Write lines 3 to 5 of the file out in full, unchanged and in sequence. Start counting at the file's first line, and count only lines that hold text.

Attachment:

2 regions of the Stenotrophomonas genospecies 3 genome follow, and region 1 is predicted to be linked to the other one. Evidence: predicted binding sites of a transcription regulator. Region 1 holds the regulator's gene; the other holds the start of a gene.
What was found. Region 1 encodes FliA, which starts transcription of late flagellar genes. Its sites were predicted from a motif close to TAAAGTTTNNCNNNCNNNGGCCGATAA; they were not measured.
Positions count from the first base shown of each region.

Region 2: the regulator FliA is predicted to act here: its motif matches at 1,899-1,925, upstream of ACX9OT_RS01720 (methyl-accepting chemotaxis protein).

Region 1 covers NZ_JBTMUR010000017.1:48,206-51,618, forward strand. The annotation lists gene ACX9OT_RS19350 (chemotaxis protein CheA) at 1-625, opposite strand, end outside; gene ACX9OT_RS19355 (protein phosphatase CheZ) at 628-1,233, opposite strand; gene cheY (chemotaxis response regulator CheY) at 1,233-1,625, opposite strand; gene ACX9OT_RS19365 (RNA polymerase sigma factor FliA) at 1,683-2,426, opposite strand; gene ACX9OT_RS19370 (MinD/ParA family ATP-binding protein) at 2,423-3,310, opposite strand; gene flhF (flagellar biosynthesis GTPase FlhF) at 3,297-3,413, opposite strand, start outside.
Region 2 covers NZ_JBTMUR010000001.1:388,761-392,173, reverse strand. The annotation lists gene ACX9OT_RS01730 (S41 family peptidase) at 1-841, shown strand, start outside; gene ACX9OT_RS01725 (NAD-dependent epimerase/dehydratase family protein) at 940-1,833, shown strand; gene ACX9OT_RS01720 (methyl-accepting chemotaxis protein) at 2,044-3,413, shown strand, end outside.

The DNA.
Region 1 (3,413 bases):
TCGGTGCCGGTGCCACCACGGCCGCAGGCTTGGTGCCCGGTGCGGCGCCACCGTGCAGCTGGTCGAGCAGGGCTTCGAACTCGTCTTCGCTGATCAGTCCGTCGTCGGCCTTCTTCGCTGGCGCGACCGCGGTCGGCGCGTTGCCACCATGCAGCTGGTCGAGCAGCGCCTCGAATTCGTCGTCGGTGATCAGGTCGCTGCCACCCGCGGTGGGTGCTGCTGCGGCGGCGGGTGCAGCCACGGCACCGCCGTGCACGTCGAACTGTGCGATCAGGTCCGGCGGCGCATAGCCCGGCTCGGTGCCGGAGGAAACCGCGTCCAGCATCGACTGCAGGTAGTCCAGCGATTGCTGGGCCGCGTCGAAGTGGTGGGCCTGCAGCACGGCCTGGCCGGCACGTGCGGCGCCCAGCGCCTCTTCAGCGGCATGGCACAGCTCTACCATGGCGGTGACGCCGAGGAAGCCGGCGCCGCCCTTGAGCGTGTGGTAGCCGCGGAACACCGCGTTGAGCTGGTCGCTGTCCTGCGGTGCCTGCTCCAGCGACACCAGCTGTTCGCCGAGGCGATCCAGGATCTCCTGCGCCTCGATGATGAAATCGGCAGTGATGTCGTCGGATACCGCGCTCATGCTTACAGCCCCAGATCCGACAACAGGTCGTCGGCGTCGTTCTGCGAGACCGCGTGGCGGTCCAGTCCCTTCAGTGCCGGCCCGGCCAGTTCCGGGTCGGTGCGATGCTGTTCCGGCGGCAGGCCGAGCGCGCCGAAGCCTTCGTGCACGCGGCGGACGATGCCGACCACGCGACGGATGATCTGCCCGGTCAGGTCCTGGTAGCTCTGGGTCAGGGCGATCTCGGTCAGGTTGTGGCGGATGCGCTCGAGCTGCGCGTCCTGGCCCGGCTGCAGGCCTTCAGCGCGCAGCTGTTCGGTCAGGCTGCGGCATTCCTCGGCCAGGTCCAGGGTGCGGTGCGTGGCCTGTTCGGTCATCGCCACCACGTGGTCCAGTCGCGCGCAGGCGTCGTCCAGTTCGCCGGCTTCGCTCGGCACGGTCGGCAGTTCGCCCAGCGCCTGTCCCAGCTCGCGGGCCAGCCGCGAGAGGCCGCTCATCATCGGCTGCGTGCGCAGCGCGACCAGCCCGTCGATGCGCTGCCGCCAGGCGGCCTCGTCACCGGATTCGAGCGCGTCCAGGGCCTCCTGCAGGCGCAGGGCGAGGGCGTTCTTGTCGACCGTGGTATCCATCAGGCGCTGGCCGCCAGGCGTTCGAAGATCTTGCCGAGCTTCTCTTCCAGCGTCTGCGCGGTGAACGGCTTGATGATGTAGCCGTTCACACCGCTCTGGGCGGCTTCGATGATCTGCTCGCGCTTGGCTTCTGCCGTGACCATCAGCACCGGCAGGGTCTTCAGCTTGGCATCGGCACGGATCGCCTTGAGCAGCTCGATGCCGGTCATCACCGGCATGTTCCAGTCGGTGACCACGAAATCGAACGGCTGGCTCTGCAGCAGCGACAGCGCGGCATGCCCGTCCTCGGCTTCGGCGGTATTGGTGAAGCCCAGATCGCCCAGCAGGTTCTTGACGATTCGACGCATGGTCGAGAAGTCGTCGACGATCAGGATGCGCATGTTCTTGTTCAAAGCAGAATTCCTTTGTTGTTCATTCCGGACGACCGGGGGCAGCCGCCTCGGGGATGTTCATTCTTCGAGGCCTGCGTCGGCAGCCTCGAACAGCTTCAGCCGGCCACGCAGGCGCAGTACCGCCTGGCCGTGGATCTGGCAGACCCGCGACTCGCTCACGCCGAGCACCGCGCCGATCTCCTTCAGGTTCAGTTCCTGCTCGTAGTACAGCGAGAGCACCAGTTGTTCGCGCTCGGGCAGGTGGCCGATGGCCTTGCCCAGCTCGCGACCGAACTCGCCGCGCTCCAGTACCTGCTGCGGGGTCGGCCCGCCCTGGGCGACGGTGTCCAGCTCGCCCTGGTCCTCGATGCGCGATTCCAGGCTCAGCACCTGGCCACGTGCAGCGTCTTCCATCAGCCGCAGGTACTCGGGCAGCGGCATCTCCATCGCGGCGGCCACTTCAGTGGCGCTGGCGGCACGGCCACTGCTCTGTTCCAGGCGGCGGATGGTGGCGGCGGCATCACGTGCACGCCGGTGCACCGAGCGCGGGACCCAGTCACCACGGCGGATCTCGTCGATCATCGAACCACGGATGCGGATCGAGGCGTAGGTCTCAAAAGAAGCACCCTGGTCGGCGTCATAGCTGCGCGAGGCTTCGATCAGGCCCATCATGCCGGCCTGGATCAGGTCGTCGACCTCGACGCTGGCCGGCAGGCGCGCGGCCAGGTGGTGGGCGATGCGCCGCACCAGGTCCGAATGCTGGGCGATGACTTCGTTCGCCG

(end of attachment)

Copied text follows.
Positions count from the first base shown of each region.

Region 2: the regulator FliA is predicted to act here: its motif matches at 1,899-1,925, upstream of ACX9OT_RS01720 (methyl-accepting chemotaxis protein).

Region 1 covers NZ_JBTMUR010000017.1:48,206-51,618, forward strand. The annotation lists gene ACX9OT_RS19350 (chemotaxis protein CheA) at 1-625, opposite strand, end outside; gene ACX9OT_RS19355 (protein phosphatase CheZ) at 628-1,233, opposite strand; gene cheY (chemotaxis response regulator CheY) at 1,233-1,625, opposite strand; gene ACX9OT_RS19365 (RNA polymerase sigma factor FliA) at 1,683-2,426, opposite strand; gene ACX9OT_RS19370 (MinD/ParA family ATP-binding protein) at 2,423-3,310, opposite strand; gene flhF (flagellar biosynthesis GTPase FlhF) at 3,297-3,413, opposite strand, start outside.